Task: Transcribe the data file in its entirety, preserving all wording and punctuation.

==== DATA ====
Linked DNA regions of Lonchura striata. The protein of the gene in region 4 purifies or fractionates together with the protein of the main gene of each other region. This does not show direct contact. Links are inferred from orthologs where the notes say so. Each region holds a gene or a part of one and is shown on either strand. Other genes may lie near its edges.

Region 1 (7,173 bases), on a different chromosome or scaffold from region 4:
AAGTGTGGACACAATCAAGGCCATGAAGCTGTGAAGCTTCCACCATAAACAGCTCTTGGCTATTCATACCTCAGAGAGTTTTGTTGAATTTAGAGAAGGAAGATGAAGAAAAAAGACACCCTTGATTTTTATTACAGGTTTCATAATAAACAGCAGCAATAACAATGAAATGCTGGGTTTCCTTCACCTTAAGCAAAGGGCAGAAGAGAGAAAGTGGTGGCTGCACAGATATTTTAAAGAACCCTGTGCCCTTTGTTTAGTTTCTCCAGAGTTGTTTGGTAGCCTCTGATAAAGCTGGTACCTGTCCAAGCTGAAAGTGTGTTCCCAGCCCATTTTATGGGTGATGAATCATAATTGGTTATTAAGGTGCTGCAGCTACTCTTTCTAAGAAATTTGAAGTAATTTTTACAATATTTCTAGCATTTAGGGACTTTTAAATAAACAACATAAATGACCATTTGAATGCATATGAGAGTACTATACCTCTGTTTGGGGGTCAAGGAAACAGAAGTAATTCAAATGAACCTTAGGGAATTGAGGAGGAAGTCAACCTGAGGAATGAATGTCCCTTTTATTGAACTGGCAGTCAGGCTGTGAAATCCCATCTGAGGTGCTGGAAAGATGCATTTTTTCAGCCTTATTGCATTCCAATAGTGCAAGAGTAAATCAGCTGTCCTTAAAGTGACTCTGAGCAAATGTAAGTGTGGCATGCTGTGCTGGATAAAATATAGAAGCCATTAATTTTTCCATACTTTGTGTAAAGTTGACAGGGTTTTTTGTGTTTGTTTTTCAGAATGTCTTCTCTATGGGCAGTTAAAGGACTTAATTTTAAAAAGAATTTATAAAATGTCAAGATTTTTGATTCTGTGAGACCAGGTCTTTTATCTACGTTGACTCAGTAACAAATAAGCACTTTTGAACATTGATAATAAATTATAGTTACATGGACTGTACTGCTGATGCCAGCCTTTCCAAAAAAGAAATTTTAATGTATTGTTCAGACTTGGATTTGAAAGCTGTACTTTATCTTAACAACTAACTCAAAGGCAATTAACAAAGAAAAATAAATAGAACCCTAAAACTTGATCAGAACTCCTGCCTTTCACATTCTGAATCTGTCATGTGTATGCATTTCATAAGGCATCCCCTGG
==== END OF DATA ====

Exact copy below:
Linked DNA regions of Lonchura striata. The protein of the gene in region 4 purifies or fractionates together with the protein of the main gene of each other region. This does not show direct contact. Links are inferred from orthologs where the notes say so. Each region holds a gene or a part of one and is shown on either strand. Other genes may lie near its edges.

Region 1 (7,173 bases), on a different chromosome or scaffold from region 4:
AAGTGTGGACACAATCAAGGCCATGAAGCTGTGAAGCTTCCACCATAAACAGCTCTTGGCTATTCATACCTCAGAGAGTTTTGTTGAATTTAGAGAAGGAAGATGAAGAAAAAAGACACCCTTGATTTTTATTACAGGTTTCATAATAAACAGCAGCAATAACAATGAAATGCTGGGTTTCCTTCACCTTAAGCAAAGGGCAGAAGAGAGAAAGTGGTGGCTGCACAGATATTTTAAAGAACCCTGTGCCCTTTGTTTAGTTTCTCCAGAGTTGTTTGGTAGCCTCTGATAAAGCTGGTACCTGTCCAAGCTGAAAGTGTGTTCCCAGCCCATTTTATGGGTGATGAATCATAATTGGTTATTAAGGTGCTGCAGCTACTCTTTCTAAGAAATTTGAAGTAATTTTTACAATATTTCTAGCATTTAGGGACTTTTAAATAAACAACATAAATGACCATTTGAATGCATATGAGAGTACTATACCTCTGTTTGGGGGTCAAGGAAACAGAAGTAATTCAAATGAACCTTAGGGAATTGAGGAGGAAGTCAACCTGAGGAATGAATGTCCCTTTTATTGAACTGGCAGTCAGGCTGTGAAATCCCATCTGAGGTGCTGGAAAGATGCATTTTTTCAGCCTTATTGCATTCCAATAGTGCAAGAGTAAATCAGCTGTCCTTAAAGTGACTCTGAGCAAATGTAAGTGTGGCATGCTGTGCTGGATAAAATATAGAAGCCATTAATTTTTCCATACTTTGTGTAAAGTTGACAGGGTTTTTTGTGTTTGTTTTTCAGAATGTCTTCTCTATGGGCAGTTAAAGGACTTAATTTTAAAAAGAATTTATAAAATGTCAAGATTTTTGATTCTGTGAGACCAGGTCTTTTATCTACGTTGACTCAGTAACAAATAAGCACTTTTGAACATTGATAATAAATTATAGTTACATGGACTGTACTGCTGATGCCAGCCTTTCCAAAAAAGAAATTTTAATGTATTGTTCAGACTTGGATTTGAAAGCTGTACTTTATCTTAACAACTAACTCAAAGGCAATTAACAAAGAAAAATAAATAGAACCCTAAAACTTGATCAGAACTCCTGCCTTTCACATTCTGAATCTGTCATGTGTATGCATTTCATAAGGCATCCCCTGG